Sophia Popov enjoyed a stunning major breakthrough at last month's AIG Women's Open. However, had she been taller as a child, it is quite possible she may have contended for glory in a different sport.
Popov was ranked 304 in the world and had never won on a main tour when she produced a phenomenal performance at Royal Troon to triumph by two shots with a seven-under aggregate.
The victory not only represented the undoubted highlight of the 27-year-old's career to date, but also provided total justification of her decision to choose golf over tennis at the age of 14 when she was performing strongly in both sports.
Popov, whose birthplace of Framingham, Massachusetts is a three-hour drive from tennis' US Open venue of Flushing Meadows in New York, participated in a wide range of sports after moving to Germany as a young child with her mother, father and two elder brothers.
Yet golf and tennis soon emerged as the strongest suits for a youngster from a strong athletic background.
"My mum was a swimmer, so she was an athlete. She swam in college and was part of the US national team," Popov said. "My dad was a pretty avid field hockey player back in Germany and they were both skiers, very athletic genes, I guess, and so they were all about introducing us to all of the sports.
"My mum said: 'I want to show you guys as many sports as possible. I don't want to decide anything for you. You should just do everything, see what you're good at. I want to give you the opportunity.' Obviously I was very thankful for that because she took us everywhere when we were little, her three kids. Honestly, looking back, I have no idea how she did it. It felt like Superwoman.
"So I had the opportunity to just do everything when I was little and then my dad was a huge golf fan ... so when it was his turn to take care of us and my mum had something going on, immediately he took us to the golf course. We took to it, my oldest brother and I especially. I loved just hitting a ball. I always had an affinity for ball sports where there's something between me and the ball, whether it's tennis or ice hockey or golf."
As Popov played golf and tennis more frequently growing up, it soon became clear she had plentiful talent both on the course and the court.
"Those two sports were the ones that I did for the longest time throughout my childhood," she said. "And then when I was 14 years old I decided between tennis and golf because all the tournaments started being on the same weekends and my mum said 'I can't be in two different locations at the same time, it's just impossible'. She said, 'you've got to decide' and I decided for golf, and I just kind of went from there."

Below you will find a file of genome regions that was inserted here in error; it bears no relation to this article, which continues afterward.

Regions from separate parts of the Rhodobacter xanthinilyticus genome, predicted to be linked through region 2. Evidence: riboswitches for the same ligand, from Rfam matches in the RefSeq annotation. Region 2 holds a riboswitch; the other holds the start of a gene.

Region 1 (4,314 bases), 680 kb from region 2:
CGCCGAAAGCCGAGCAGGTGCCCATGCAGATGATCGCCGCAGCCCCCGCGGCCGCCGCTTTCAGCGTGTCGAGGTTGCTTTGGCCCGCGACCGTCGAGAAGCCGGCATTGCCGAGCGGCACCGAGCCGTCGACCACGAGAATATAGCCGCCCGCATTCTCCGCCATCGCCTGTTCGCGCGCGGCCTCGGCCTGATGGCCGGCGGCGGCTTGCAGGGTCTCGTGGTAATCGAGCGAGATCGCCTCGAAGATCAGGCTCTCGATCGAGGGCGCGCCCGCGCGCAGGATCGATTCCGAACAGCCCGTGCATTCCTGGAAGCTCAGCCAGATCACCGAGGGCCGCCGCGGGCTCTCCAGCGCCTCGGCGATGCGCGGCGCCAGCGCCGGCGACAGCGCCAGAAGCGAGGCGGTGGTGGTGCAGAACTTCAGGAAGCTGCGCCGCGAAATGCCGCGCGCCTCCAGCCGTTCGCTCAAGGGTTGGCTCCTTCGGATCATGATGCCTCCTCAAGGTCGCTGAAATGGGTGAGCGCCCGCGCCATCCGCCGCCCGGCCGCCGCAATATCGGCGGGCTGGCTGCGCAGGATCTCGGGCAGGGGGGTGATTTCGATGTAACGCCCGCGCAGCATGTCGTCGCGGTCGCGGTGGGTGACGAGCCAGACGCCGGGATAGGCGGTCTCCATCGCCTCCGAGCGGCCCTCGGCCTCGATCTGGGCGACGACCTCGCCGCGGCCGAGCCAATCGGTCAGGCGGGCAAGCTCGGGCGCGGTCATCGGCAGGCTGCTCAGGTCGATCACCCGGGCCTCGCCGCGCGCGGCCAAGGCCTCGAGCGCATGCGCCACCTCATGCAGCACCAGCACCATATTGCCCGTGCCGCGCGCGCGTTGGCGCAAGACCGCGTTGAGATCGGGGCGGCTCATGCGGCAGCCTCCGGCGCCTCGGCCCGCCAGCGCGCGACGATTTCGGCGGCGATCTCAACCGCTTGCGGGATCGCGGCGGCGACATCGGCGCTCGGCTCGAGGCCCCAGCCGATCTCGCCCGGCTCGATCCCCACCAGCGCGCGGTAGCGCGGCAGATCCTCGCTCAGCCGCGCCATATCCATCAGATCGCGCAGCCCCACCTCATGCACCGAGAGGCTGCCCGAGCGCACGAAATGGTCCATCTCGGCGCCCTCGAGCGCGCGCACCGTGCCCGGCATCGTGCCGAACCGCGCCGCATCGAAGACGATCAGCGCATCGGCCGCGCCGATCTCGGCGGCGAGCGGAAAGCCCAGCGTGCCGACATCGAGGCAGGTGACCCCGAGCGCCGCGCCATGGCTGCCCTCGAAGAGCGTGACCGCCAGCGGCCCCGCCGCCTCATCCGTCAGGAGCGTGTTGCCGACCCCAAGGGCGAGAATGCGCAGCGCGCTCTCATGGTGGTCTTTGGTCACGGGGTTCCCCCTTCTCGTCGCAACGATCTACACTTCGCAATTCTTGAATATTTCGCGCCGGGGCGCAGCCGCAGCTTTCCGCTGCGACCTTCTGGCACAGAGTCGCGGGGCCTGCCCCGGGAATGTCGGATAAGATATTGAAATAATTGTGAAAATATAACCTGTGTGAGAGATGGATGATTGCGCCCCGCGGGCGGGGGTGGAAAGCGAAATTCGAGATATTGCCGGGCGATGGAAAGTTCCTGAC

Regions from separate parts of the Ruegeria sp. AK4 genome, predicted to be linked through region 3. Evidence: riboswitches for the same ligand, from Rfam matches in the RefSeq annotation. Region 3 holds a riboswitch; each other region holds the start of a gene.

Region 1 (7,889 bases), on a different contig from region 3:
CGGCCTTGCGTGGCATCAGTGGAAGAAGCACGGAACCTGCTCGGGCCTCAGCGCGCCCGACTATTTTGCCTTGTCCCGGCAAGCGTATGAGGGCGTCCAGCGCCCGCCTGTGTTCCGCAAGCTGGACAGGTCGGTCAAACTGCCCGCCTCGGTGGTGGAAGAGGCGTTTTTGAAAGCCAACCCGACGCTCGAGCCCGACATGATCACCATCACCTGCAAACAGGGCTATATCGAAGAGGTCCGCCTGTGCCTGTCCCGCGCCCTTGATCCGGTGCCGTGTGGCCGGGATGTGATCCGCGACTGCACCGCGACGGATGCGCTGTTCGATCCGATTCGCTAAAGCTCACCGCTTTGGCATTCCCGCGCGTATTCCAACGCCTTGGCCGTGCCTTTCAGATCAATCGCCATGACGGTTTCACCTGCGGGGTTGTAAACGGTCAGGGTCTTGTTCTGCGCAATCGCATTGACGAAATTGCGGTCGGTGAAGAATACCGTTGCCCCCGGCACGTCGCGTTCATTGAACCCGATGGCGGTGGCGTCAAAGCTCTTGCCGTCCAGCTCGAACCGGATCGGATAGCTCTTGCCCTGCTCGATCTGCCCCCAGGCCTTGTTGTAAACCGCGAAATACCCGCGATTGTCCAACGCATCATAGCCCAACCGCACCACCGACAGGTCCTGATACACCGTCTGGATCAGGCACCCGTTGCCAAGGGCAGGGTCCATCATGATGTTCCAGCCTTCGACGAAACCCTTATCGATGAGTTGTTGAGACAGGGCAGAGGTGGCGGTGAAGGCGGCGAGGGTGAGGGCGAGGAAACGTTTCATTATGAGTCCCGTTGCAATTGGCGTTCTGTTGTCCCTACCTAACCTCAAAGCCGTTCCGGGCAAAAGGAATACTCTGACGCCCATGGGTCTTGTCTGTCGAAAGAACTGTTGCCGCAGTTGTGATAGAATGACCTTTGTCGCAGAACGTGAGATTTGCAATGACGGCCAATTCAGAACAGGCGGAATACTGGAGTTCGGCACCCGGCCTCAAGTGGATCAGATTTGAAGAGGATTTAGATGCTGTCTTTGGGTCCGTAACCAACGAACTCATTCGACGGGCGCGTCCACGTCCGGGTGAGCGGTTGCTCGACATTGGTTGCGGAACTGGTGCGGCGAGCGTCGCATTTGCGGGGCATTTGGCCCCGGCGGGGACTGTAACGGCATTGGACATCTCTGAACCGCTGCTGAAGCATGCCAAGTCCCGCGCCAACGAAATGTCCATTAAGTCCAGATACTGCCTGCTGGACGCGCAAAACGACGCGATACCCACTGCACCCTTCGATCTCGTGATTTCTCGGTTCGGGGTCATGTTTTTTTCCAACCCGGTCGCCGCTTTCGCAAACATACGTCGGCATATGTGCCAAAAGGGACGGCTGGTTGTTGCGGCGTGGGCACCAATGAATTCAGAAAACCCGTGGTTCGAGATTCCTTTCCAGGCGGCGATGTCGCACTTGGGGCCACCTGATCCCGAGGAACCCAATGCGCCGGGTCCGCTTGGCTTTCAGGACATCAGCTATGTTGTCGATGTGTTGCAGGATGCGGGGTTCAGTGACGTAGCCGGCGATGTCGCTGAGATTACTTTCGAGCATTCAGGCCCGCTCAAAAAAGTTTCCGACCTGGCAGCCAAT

Popov acknowledges she could easily have chosen tennis over golf had she not faced a significant height disadvantage as a teenager.
"I felt I was playing really well in tennis, but the competition was so intense in Germany. And I was kind of short when I was little, I was never on the tall side, so when I got to 12, 13, 14, these girls would be growing way taller than I was and I'd have to be very strategic on the tennis court.
"It was very exhausting. I went through a lot of three-setters just trying to beat these monstrous girls, and I thought this is going to be really tough. Do I really want to? I feel like I'm going to have to to work twice as hard as anyone else if I really want to do this.
"At the same time I talked to my golf coach, I think I had just turned 14, and he said: 'I think personally that you have a big career ahead of you in golf. It's up to you what you decide for but I think golf would be a thing that you could potentially, down the road, be very good at, and professionally too if you would want to do that.'
"And I really wanted to go to college and it felt like golf was probably my way in, as far as getting a scholarship and playing college golf. So I think I was around 14 when I decided and figured I have more of a future in golf."
The decision proved a wise one. Within a few years, Popov enjoyed success at the European Ladies Amateur Championship - an event that counts the likes of Maria Hjorth, Caroline Hedwall, Carlota Ciganda, Celine Boutier, Emily Kristine Pedersen and Bronte Law among its champions.
That victory earned Popov a maiden appearance in the AIG Women's Open, at Carnoustie in 2011. Ten years on, she will return to the same venue next year as the defending champion.